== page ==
Ask a doctor

Question About Having Crohn's Disease and Wanting a Full Tummy Tuck?

Hi, I have Crohn's Disease but I really want to get a full tummy tuck. My Gastroenterologist recently told me that I have a significant area of my intestines that are scarred. Therefore, in the future I could end up with a blockage and/or need more surgery. I'm not currently taking any medicine that suppresses my immune system (I recently was told to start taking Imuran but I declined) . I'm currently taking Pentasa. What are my chances of being able to have a tummy tuck surgery?

Doctor Answers (9)

Tummy Tuck and Crohn's disease

+1

This is one of those things that are best consulted on a patient by patient basis depending on how its manifesting on your particular case. Crohn's Disease is a serious matter and it could have some complications down the line if you do Tummy Tuck, that being said its best that you give us more info on your case so that we can make a better assesment, drop me a line and we can talk about it.


Miami Plastic Surgeon
5.0 out of 5 stars 117 reviews

Tummy Tuck and Crohn's

+1

You can have a tummy tuck if you have abdominal skin and fascia laxity.  However, the real question is if this will somehow interfere with the care of your Crohn's disease down the line.  It is possible that you will need surgery in the future to address any blockage that you may develop.  If you have a tummy tuck, you can still have this surgery.  However, it may be harder for your surgeon.  No one can predict what will happen with your Crohn's disease in the future or if you will need surgery for bowel obstruction.  You should obviously speak with your GI doctor to get a sense for your risks.  Perhaps you could even speak with a general surgeon (the surgeon who would perform the operation if you had a bowel obstruction) and get his opinion on how having an abdominoplasty would affect his ability to operate on your bowels in the future.  You can put together the advice of your GI doctor, the general surgeon and a board-certified plastic surgeon to help you make up your mind.  Good luck!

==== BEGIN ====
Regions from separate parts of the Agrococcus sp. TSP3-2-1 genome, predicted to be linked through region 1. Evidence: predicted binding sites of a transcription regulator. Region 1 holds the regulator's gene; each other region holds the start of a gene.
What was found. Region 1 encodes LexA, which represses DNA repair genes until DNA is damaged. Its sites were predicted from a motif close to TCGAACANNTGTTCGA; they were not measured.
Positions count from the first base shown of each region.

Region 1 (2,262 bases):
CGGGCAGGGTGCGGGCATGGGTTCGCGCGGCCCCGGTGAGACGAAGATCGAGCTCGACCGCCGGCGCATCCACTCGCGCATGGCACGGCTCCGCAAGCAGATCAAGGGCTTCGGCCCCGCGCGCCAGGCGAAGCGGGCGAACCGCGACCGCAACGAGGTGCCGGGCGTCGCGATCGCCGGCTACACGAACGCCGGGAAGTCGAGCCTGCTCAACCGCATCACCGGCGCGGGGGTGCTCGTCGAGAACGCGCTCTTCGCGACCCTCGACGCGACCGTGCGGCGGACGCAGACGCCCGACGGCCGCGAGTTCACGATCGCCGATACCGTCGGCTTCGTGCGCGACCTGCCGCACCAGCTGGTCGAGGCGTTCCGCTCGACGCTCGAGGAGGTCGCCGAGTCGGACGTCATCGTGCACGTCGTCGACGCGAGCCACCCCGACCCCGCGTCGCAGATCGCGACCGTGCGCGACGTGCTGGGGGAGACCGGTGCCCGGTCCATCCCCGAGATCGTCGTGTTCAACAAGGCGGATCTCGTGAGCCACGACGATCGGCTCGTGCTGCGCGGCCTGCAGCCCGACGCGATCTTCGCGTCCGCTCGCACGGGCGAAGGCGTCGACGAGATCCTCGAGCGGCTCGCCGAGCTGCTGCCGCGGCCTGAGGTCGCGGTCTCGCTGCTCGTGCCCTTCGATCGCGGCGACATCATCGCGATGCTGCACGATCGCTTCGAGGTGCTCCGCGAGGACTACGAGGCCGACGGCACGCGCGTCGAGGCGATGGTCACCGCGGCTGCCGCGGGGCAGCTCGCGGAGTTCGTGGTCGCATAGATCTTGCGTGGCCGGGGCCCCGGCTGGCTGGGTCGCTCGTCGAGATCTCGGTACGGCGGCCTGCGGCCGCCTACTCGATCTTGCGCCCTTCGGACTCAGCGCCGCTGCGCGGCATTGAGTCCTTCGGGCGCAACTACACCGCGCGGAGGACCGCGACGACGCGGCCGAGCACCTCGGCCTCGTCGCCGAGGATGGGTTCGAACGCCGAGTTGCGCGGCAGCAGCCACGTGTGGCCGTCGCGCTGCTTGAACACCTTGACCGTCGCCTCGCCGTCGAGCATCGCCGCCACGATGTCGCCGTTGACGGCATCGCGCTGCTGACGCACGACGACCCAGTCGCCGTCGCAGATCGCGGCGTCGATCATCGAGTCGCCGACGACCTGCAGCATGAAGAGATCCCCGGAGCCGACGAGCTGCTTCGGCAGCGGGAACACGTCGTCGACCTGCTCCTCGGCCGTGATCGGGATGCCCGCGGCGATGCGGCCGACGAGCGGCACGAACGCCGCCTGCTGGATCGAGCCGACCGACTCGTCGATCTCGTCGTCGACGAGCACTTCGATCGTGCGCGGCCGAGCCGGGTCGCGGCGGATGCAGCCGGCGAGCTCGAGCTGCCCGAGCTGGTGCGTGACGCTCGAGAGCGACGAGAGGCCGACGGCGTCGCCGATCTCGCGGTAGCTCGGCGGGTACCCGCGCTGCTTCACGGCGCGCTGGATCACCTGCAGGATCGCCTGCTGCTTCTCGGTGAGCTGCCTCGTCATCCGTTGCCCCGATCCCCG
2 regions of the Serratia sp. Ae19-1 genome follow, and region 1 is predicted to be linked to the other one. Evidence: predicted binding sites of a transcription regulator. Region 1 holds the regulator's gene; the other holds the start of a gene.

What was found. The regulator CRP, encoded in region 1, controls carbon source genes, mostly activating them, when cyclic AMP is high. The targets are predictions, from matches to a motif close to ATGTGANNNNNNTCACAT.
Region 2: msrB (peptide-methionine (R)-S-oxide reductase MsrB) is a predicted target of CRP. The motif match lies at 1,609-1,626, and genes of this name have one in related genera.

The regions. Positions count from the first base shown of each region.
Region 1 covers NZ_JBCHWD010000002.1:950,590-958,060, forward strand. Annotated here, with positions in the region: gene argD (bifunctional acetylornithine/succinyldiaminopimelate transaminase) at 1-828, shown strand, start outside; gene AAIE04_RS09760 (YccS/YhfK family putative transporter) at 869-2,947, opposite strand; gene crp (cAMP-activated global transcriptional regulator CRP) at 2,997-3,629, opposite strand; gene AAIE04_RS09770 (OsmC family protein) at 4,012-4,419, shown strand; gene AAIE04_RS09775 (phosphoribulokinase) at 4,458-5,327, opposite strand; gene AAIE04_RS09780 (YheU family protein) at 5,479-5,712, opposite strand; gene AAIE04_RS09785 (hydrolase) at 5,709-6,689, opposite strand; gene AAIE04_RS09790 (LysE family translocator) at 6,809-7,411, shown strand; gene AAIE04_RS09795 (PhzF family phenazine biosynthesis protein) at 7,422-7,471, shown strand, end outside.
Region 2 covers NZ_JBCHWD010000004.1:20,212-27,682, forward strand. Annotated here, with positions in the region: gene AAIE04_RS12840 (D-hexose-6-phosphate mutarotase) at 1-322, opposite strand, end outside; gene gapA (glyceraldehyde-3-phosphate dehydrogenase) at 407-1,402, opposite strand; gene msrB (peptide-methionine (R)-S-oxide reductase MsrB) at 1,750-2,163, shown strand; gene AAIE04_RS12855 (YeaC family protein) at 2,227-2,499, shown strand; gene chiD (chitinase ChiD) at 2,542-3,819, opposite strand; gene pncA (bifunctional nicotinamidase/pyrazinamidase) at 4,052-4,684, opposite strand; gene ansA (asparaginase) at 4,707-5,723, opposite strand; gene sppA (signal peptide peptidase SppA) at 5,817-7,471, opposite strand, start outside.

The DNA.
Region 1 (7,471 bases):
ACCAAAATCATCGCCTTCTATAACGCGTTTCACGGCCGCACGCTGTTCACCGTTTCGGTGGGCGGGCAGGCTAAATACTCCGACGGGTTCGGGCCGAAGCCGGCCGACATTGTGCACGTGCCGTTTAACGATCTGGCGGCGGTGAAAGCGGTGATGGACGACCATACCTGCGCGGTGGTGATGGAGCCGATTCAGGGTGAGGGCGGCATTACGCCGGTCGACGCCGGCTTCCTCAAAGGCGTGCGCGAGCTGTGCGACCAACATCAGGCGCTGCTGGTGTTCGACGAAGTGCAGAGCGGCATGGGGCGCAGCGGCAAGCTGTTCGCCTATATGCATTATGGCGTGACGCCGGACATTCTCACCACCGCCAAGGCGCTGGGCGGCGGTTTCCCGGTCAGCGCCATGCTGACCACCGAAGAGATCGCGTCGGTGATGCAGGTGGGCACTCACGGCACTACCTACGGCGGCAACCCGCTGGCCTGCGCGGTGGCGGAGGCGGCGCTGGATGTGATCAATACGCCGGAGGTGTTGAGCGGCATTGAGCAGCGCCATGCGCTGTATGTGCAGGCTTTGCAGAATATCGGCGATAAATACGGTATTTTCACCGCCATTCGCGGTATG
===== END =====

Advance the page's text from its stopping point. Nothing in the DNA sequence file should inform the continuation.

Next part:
Dr. Parham Ganchi - NJ Plastic Surgeon

Parham Ganchi, PhD, MD
Wayne Plastic Surgeon
5.0 out of 5 stars 49 reviews

Patients with Crohn's disease can have abdominoplasty but with careful supervision.

+1

There are a number of issues to consider in the patient who wants an abdominoplasty and has Crohn's disease. The plastic surgeon gastroenterologist and general surgeon will weigh the risks and rewards and make a recommendation to the patient. In this particular case I think the abdominoplasty will probably be allowed.

Vincent N. Zubowicz, MD
Atlanta Plastic Surgeon
4.5 out of 5 stars 7 reviews

You might also like...

Tummy tuck in the setting of Crohn's disease

+1

Crohn's disease, in and of itself, is not a contraindication for tummy tuck as long as it is quiescent and well controlled.  The main considerations are the medications that you may have to take to control the disease may have some impact on surgical bleeding or healing, and this should be reviewed in detail with your surgeon and your GI doctor.  Additionally, you should consider, as your gastroenterologist is suggesting, that there is a likelihood that you will need an abdominal operation, perhaps as an emergency, in the future, and this may affect the results of your abdominoplasty later.  If you are OK with all of this and still want to have an improvement in your tummy contour, I think that is reasonable to do.